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I am trying to catalog which smtp servers are used in an heterogenous pool of servers, and so far I was doing :

echo "HELO localhost"  | telnet localhost 25 2>/dev/null | grep 220
#process the output of command

My problem is the server doesn't always have time to answer "220 ..." before the socket is closed.

So I'm looking of a relatively short, bash-based script that would be a bit more reliable. I couldn't find an easy way to make the command wait a few seconds before closing the TCP connection.

I tried expect but i can't get it to work, and that requires an external file, which doesn't really fit in my auditing suite, and I can't be sure to have it available on all servers.

Any simple ideas ?

EDIT : versions (yep, old, I know):

  • bash-2.05b-41.7
  • coreutils-4.5.3-28.1
  • linux-2.4.21
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Just ping for a few packets, works great as an easy pause. :) – Ƭᴇcʜιᴇ007 Sep 17 '13 at 17:29
I don't get it. – mveroone Sep 18 '13 at 7:20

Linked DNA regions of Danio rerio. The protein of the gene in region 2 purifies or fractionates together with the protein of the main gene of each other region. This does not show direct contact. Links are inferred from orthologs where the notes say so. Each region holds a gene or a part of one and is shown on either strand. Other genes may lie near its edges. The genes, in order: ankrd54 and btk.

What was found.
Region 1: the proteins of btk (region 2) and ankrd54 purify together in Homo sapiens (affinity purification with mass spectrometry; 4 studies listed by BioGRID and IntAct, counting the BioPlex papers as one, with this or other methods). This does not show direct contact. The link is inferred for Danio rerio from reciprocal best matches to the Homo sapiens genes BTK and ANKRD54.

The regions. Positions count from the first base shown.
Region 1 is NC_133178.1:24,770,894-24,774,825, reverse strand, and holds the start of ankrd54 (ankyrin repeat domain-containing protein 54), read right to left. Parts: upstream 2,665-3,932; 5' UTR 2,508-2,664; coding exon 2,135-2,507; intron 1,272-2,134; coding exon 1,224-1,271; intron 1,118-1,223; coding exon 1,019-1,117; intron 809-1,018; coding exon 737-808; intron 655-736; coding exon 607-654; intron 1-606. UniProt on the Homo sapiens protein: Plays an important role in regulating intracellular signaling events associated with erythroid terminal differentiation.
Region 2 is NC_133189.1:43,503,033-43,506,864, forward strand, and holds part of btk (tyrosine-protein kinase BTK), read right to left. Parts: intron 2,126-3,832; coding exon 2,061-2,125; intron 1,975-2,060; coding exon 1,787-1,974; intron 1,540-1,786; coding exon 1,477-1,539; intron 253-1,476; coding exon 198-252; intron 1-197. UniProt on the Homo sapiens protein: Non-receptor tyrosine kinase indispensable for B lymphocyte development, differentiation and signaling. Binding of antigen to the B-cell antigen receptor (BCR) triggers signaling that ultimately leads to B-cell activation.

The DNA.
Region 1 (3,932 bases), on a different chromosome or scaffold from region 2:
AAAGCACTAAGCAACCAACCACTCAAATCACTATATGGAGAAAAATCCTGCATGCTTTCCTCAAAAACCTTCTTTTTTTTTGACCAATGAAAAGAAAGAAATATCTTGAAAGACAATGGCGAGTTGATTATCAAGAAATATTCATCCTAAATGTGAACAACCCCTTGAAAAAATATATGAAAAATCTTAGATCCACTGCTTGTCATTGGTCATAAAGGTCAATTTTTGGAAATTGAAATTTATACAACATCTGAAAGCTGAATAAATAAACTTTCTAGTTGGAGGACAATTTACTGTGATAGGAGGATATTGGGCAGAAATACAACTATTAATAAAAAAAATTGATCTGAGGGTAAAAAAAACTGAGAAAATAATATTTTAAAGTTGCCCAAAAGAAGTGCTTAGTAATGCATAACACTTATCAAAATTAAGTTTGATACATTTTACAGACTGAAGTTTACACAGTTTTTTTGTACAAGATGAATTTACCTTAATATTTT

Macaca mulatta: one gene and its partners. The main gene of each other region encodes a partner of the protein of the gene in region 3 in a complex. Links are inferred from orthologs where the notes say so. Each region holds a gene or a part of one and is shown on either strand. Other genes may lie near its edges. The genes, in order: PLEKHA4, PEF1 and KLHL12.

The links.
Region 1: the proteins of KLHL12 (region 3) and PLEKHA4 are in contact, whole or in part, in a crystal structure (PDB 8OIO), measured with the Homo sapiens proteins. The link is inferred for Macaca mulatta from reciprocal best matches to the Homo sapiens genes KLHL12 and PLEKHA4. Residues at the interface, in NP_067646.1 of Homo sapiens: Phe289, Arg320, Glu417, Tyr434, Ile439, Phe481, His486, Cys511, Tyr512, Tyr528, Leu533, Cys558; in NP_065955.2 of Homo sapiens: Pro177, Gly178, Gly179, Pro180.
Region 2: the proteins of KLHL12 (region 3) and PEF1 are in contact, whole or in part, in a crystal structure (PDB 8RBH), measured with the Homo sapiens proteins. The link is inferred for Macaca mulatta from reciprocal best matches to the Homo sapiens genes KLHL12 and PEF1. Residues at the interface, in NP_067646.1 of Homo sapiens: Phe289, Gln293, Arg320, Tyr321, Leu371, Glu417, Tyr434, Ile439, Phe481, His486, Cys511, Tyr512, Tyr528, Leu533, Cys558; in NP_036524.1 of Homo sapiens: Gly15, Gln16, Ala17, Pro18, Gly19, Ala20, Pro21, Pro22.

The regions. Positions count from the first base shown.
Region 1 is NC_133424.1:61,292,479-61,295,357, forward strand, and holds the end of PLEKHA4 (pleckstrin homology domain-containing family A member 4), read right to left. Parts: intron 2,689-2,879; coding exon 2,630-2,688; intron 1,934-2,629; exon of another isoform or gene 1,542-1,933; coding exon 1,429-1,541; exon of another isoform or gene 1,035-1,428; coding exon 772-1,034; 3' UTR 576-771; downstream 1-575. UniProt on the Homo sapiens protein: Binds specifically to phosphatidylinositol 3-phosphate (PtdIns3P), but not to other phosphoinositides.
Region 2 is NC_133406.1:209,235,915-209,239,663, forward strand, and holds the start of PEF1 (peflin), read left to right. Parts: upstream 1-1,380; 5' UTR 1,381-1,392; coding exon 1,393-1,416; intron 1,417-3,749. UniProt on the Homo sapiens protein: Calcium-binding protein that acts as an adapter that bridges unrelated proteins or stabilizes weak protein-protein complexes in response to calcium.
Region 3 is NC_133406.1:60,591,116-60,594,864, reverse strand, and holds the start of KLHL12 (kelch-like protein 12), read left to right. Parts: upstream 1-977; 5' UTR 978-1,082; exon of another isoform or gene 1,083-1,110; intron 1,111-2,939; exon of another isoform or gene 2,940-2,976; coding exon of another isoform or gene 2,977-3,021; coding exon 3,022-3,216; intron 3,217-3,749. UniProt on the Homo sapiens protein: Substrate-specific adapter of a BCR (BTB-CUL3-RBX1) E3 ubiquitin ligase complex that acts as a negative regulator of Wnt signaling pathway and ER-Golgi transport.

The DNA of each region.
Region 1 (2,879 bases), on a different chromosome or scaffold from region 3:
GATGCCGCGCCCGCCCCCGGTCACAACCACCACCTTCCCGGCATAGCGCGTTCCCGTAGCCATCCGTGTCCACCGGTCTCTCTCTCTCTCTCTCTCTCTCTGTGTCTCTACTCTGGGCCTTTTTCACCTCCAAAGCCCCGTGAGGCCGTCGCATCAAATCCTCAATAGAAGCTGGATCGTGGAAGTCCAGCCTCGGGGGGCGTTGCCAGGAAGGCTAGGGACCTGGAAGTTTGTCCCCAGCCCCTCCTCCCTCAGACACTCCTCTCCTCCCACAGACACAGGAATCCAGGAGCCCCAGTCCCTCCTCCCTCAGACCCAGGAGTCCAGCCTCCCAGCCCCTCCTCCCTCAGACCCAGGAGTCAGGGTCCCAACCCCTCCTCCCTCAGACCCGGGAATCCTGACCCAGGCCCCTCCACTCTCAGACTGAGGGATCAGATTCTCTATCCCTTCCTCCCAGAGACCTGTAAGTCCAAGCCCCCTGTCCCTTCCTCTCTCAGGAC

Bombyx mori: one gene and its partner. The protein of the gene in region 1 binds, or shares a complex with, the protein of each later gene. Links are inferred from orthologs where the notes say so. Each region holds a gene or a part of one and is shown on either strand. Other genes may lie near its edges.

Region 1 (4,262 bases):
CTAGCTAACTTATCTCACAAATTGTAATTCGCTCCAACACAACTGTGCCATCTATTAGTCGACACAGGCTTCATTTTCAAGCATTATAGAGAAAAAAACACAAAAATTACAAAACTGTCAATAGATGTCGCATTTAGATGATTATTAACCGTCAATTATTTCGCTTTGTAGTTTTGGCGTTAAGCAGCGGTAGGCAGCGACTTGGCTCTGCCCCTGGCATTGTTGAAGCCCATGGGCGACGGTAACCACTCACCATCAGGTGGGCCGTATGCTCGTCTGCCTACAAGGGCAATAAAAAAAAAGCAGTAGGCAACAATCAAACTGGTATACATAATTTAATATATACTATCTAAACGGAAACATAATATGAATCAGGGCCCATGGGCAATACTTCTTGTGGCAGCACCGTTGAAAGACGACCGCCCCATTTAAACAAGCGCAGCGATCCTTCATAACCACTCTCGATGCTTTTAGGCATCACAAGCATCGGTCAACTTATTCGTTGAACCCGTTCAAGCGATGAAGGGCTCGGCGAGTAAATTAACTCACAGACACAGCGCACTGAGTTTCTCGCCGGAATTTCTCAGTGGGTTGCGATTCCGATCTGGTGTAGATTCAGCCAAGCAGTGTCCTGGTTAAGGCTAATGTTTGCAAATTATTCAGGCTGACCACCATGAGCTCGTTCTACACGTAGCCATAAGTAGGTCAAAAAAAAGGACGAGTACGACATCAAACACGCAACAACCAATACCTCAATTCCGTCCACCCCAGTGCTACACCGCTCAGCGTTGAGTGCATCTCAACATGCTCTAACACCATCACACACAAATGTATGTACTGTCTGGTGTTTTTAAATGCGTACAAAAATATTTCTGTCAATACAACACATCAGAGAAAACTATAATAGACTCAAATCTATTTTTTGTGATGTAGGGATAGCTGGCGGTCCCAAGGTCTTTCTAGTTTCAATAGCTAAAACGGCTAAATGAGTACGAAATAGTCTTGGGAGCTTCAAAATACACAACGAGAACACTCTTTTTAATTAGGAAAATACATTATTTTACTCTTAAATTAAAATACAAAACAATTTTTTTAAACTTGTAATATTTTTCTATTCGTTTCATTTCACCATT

Use nmap(1) fingerprinting capabilities, from the manpage:

-sV: Probe open ports to determine service/version info

An example:

$ nmap -sV -p 25

Starting Nmap 6.40 ( ) at 2013-09-17 17:50 CEST
    Nmap scan report for (
Host is up (0.0052s latency).
25/tcp open  smtp    MailEnable smptd 7.08--7.08
Service Info: Host:; OS: Windows; CPE: cpe:/o:microsoft:windows

Service detection performed. Please report any incorrect results at .
Nmap done: 1 IP address (1 host up) scanned in 13.67 seconds

I don't know if it is useful for you, but the output uses CPE.

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Unfortunatly, nmap isn't available on most machines, and I can't install more softwares for this "project" needs'. – mveroone Sep 17 '13 at 16:04
You are not supposed to install it on every machine, you can perform the scan remotely from a single remote box with a modern operating system. – dawud Sep 17 '13 at 17:17
Furthermore, you can scan a whole subnet replacing the hostname with a target specified in CIDR notation. – dawud Sep 17 '13 at 17:21
I'll bear that in mind, but that doesn't fit my auditing process which implies running scripts on each machine. I could keep it as a workaround though, thanks. – mveroone Sep 18 '13 at 7:43
up vote 0 down vote accepted

Bob on the chat suggested to use a subshell, including sleep between two echoes.

This works like a charm :

( echo "EHLO `hostname`"; sleep 1; echo "QUIT" ) | telnet `hostname` 25

I can grep 220 now, and i'm quite sure to get the answer within the one second scope.

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